David Kazmer enrolled in the Sibley School of Mechanical and Aerospace Engineering at Cornell University. Still unsure of the major in view of his computer science experience at Carnegie Mellon, he took liberal arts courses in Psychology and Philosophy as alternative majors. He found that his intuition in these majors was often wrong, and quickly decided to remain in Mechanical Engineering. He worked part-time in Cornell's Plasma Lab of High Energy Physics assisting in instrumentation and experimentation, as well as in Cornell's Theory Center performing 3D animation and visualization of surgery. He was fortunate to study under his advisor, Ken Torrance, a heat/fluids dynamist; Dean Taylor, a leading researcher and educator in computer-aided design (CAD); as well as KK Wang, founder of the Cornell Injection Molding Program.
In 1988, David took a coop position at GE Plastics in their Advanced Application Engineering program led by Gerry Trantina and Mark Minnichelli. There, he performed polymer processing and structural design simulations on state-of-the-art mainframes and supercomputers. After graduating from Cornell, he entered General Electrics' Computer Aided Engineering (CAE) Leadership Program, starting as a Mechanical Engineer within the Solid Mechanics lab of GE's Corporate Research and Development Center. Concurrently, he enrolled in the master's thesis program at Rensselaer Polytechnic Institute and completed his thesis related to radial flow in injection molding. He then transferred to GE Plastics' headquarters in Pittsfield, MA where he worked as a Product and Process Development Engineer. He attended GE Crotonville's Corporate Leadership Program, but was discouraged by GE's lack of value of human resources. For this reason, he took a leave of absence and ultimately resigned.
While contemplating a leave from GE, David Kazmer had learned of Stanford University's Future Professor of Manufacturing (FPM) program and applied. In April of 1992, he received a phone call from Phil Barkan, a member of the National Academy of Engineering and a Professor at Stanford who had also worked at GE on electromagnetohydrodynamics. Phil's warm voice and encouraging message solidified the decision to attend Stanford. At Stanford under Phil's advising, David researched the interplay between product design and process development, leading to the development of Dynamic Feed Control for injection molding. He was encouraged to join the ASME Design for Manufacturing Technical Committee by his mentor Kos Ishii, a former Toshiba employee and a pioneer in Design for Manufacturing. While at Stanford, David continued his GE relationship at GE Plastics' Commercial Development Center in Pleasanton, California, serving as a Technology Programs Manager to support Apple, Hewlett Packard, and other GE customers while also performing molding experiments for his doctoral research.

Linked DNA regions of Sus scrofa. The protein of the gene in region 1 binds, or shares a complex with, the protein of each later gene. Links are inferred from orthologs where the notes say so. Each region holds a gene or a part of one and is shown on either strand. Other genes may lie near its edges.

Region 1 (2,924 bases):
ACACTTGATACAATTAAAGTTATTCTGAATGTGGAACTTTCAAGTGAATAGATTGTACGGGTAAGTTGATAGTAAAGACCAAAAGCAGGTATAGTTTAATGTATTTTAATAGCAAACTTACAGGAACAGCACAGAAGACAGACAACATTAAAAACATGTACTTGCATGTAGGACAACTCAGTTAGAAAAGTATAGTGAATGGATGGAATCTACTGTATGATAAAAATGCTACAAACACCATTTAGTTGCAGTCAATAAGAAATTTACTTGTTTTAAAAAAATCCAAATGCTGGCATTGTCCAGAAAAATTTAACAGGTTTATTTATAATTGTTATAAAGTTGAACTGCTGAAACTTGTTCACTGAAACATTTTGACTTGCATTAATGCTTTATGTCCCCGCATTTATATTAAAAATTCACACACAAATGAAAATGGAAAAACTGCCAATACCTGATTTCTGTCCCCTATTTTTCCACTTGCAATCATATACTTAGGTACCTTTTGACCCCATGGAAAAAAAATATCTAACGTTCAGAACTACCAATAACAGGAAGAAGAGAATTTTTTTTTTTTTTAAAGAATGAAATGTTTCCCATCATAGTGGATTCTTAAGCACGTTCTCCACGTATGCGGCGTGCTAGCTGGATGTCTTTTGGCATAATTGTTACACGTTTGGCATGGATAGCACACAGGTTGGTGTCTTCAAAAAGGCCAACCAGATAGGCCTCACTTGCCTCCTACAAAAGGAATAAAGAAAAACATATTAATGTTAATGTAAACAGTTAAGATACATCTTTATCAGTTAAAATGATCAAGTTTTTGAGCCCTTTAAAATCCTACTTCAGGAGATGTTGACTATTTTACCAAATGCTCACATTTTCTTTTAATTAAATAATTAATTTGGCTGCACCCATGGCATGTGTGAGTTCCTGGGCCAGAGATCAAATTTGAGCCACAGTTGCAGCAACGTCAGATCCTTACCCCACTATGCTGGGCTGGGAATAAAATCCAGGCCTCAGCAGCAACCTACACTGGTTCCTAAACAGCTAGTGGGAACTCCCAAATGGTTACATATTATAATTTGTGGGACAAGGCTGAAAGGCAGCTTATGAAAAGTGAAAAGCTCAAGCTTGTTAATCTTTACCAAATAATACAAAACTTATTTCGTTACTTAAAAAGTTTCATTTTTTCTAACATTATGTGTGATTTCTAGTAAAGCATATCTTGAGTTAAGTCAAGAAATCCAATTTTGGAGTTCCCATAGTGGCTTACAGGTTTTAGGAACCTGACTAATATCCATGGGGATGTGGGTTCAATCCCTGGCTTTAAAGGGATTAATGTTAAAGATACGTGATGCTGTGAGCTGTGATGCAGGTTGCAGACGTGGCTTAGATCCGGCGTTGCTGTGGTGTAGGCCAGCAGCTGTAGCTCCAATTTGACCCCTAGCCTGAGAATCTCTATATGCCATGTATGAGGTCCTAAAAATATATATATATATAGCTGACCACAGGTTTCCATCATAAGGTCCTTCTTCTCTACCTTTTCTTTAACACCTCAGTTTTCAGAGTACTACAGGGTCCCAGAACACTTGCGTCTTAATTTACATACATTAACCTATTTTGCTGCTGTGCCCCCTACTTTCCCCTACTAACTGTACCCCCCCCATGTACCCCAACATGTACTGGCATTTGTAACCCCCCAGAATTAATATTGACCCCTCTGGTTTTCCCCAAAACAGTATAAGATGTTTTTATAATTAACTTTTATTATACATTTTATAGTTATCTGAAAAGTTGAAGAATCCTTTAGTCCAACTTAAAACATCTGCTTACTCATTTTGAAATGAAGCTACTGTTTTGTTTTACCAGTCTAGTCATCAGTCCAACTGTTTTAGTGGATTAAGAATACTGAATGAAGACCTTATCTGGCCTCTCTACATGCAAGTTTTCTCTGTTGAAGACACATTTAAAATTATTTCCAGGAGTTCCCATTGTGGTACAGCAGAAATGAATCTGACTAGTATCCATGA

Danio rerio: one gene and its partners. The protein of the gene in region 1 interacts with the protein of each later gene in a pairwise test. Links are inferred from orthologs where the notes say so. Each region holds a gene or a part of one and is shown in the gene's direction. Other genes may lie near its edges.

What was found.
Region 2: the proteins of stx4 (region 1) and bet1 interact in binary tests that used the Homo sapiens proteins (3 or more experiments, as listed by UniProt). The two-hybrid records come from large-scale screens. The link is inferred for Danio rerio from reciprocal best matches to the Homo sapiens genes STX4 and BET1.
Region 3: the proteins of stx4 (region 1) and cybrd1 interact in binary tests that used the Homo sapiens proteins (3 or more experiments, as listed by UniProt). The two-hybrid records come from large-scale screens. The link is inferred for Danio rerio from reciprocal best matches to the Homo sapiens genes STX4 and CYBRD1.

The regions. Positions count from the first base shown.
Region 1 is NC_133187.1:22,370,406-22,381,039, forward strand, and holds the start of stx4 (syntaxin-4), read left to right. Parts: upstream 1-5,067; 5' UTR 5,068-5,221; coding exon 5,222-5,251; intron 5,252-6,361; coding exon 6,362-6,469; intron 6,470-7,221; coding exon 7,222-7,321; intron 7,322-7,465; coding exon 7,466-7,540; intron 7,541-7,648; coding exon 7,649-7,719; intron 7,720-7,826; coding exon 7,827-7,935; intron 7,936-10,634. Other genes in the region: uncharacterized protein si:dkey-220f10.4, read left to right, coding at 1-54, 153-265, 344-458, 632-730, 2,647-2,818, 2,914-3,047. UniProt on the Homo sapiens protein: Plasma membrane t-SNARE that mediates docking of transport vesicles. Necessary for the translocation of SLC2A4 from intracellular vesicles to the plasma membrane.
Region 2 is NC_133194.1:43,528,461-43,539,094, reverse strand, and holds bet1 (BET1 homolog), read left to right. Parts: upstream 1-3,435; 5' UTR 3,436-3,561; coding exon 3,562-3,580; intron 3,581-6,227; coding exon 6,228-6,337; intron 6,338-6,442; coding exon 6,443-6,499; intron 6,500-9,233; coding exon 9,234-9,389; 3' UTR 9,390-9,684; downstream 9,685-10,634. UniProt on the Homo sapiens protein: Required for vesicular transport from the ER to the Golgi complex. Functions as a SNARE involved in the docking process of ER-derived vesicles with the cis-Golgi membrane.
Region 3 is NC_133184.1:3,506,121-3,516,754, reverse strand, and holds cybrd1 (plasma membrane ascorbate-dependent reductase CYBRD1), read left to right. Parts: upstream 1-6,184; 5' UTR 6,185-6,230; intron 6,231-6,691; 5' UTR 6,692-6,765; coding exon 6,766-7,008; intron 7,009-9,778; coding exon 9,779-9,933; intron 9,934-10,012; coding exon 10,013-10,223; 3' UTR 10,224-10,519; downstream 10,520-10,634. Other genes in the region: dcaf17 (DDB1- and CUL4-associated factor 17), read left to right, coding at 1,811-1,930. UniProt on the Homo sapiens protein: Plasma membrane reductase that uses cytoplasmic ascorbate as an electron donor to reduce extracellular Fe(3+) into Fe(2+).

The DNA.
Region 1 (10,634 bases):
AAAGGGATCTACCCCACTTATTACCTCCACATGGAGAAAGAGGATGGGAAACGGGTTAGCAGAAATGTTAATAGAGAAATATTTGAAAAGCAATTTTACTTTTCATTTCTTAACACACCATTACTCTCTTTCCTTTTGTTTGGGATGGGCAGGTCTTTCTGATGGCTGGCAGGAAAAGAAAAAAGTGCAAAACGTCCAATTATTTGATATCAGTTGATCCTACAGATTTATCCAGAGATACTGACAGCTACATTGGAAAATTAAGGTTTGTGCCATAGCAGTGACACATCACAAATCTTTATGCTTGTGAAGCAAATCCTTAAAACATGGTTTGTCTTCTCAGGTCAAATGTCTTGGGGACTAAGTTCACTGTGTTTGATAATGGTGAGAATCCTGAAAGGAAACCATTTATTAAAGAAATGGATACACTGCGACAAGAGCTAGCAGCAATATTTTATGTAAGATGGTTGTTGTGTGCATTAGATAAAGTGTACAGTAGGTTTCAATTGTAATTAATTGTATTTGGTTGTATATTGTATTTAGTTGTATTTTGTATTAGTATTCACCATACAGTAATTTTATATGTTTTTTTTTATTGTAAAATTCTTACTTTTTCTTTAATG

Phil and Kos encouraged David to interview at UMass Amherst for Geoffrey Boothroyd's former position to work with other design research faculty including Corrado Poli, Jack Dixon, Jim Rinderle, Sundar Krishnamuthy, and Ian Grosse. His appointment began September 1, 1995, and he taught courses related to capstone design, systems design, manufacturing process design, and lean manufacturing. Concurrently, he consulted with Russell Speight at Moldflow on the development of Intelligent Process Control for injection molding as well as with Mark Moss' team at Dynisco/Synventive on the commercialization of a Dynamic Feed Control system.